More and more studies have been reported to support the theory that the severity of acute pancreatitis largely depends on the degree of secondary disarrangement of inflammatory mediators[1316]. Damage caused by trypsin at the initial stage of acute pancreatitis is an event that triggers the systemic inflammatory response syndrome (SIRS)[28]. The pathological process of SIRS results in the clinical manifestation and damage to other distant organs in acute pancreatitis[2930]. If SIRS persists and anti-inflammatory cytokines are not adequate to suppress this response, SIRS may lead to clinical sepsis and the multiple organ dysfunction syndrome, which could account for one of the main causes of death in severe pancreatitis[3132]. Along with the production and release of large amounts of pro-inflammatory cytokines in acute pancreatitis, anti-inflammatory cytokines (IL-10, TGF-β, IL-4, IL-13) and other immunosuppressive factors (PGE2, glucocorticosteroids) start to be synthesized and released. This process could be helpful to restrain SIRS and restore the balance between the inflammatory and anti-inflammatory responses. However, when the anti-inflammatory cytokines and other immunosuppressive factors became predominant in severe acute pancreatitis, these mediators will inhibit the immunity against pathogens, especially inhibiting the cellular immune function, and this will result in the so-called compensatory anti-inflammatory response syndrome (CARS), a secondary immunological deficiency syndrome[3336]. CARS seems to be related to the systemic infection and pancreatic abscess which develop during severe acute pancreatitis[3739]. In the present experiment, after pancreatitis was induced in animals in Group B, pro-inflammatory cytokines such as TNF-α, IL-1 and IL-6, increased promptly, and 24 h later, the anti-inflammatory cytokines IL-10 and TGF-β increased sequentially. These results indicate that there is a pro-inflammatory process (SIRS) followed by an anti-inflammatory process in acute pancreatitis. It is thus suggested that the strategy for acute pancreatitis should not only include modulation of SIRS, but also prevention of CARS.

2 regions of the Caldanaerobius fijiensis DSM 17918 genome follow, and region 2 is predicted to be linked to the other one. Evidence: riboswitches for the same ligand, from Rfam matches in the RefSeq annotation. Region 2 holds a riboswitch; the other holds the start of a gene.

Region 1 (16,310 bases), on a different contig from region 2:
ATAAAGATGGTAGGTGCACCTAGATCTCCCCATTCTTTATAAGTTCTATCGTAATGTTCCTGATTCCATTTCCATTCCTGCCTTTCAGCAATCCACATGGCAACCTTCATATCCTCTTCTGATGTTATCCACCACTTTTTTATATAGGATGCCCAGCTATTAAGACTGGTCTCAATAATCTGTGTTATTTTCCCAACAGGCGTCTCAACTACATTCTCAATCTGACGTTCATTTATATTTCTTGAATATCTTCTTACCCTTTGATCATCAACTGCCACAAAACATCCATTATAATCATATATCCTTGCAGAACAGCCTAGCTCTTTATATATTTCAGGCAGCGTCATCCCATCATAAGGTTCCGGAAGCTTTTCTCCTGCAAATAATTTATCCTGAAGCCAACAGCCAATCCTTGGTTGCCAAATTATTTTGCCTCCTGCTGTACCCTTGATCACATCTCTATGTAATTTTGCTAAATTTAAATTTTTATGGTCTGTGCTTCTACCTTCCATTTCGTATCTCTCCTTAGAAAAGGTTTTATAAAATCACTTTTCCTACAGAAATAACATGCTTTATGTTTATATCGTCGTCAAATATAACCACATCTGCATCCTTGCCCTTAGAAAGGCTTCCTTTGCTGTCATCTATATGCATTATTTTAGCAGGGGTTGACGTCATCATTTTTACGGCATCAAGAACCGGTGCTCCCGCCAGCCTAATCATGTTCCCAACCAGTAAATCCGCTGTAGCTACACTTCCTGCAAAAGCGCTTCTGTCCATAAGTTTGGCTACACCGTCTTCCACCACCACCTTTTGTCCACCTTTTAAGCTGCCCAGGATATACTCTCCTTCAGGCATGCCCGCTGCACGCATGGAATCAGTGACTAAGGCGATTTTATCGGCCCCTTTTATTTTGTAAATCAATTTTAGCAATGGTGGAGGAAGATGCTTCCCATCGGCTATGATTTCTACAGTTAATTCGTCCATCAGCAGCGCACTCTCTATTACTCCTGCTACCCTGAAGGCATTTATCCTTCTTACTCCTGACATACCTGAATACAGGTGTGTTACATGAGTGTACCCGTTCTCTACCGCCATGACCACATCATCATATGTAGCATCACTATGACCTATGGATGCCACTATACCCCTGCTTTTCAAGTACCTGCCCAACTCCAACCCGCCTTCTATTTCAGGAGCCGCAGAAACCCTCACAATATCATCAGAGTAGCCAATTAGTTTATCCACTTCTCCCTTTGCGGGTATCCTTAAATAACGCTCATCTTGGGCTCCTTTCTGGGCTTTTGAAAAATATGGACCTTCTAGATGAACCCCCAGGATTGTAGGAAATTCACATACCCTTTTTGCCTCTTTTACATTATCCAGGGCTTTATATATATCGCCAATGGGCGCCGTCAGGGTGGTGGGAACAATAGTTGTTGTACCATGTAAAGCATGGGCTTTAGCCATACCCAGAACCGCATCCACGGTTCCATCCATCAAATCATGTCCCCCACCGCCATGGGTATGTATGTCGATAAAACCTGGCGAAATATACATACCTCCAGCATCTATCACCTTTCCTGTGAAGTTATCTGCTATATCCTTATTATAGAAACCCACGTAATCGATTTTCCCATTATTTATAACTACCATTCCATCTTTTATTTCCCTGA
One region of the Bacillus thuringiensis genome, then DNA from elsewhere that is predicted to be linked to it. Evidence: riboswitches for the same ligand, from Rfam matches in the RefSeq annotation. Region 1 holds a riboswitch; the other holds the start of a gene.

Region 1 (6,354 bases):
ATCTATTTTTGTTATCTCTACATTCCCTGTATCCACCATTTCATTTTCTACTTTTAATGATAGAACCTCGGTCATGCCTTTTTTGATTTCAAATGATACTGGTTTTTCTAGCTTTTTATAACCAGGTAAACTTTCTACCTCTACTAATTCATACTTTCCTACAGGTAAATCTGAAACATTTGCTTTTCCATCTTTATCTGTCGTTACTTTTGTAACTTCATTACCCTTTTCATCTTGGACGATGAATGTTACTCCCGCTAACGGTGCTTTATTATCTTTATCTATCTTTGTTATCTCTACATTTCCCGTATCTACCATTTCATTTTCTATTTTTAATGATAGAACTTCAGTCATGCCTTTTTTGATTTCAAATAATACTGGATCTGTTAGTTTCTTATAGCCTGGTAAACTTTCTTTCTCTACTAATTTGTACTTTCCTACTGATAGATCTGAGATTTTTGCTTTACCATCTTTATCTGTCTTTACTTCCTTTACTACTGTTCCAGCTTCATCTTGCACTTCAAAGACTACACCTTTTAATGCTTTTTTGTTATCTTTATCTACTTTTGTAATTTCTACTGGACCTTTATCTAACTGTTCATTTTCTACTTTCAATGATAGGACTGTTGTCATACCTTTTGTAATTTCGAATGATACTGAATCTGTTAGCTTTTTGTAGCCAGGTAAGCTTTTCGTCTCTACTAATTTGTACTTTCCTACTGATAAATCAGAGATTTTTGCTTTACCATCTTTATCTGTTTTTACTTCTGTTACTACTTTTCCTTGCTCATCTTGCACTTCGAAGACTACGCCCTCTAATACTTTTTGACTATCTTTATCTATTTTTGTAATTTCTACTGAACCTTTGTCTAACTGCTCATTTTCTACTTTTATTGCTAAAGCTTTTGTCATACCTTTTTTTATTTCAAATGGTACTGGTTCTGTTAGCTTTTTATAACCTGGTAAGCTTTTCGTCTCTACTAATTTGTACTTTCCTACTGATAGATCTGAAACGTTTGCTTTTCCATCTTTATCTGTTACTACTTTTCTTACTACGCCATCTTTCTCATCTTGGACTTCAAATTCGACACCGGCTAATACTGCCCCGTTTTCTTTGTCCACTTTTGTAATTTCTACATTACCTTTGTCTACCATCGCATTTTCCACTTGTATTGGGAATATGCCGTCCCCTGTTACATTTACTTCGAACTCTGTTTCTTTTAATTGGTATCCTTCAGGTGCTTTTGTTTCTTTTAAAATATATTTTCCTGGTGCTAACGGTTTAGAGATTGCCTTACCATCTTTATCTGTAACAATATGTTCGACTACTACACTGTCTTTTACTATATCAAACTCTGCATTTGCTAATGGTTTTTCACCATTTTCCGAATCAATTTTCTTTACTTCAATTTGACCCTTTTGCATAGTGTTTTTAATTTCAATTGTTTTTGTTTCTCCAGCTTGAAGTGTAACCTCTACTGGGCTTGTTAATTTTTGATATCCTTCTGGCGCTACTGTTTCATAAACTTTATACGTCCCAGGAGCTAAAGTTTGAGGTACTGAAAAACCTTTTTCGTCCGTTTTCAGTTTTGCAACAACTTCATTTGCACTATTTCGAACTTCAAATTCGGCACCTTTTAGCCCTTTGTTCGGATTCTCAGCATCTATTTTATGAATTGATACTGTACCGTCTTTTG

With this knowledge, the mechanism of treatment of acute pancreatitis with 5-FU should be evaluated further. Previously, it was thought that inhibition of exocrine secretion of the pancreas was a fundamental mechanism of treatment of acute pancreatitis with 5-FU[129]. 5-FU traditionally is classified as an anti-metabolic agent. 5-FU is a derivant of pyrimidine, and interferes with the synthesis of DNA and RNA both in normal cells and tumor cells. 5-FU also inhibits the synthesis of protein. Essentially, 5-FU can serve as a proteinase inhibitor and exert general action throughout the whole process of acute pancreatitis. 5-FU decreases the synthesis and secretion of pancreatic enzymes. Thus, it can alleviate the damage to pancreatic tissues by auto-digestion at the initial stage. This function has been confirmed previously[14]. Results from the present experiment provide evidence that 5-FU can reduce inflammation-associated cytokines. We also presume that 5-FU inhibits proteinases produced by leukocytes, which is thought a powerful factor in development of MODS. In this study, after the treatment of acute pancreatitis with 5-FU, the activity of inflammation-related cytokines was inhibited. Meanwhile, the level of serum amylase and the weight of pancreatic tissue, factors that reflect the severity of pancreatic injury and pathological lesions, were improved significantly. This indicated that 5-FU could improve the severity of acute pancreatitis by means of modulation of disarrangement of inflammation.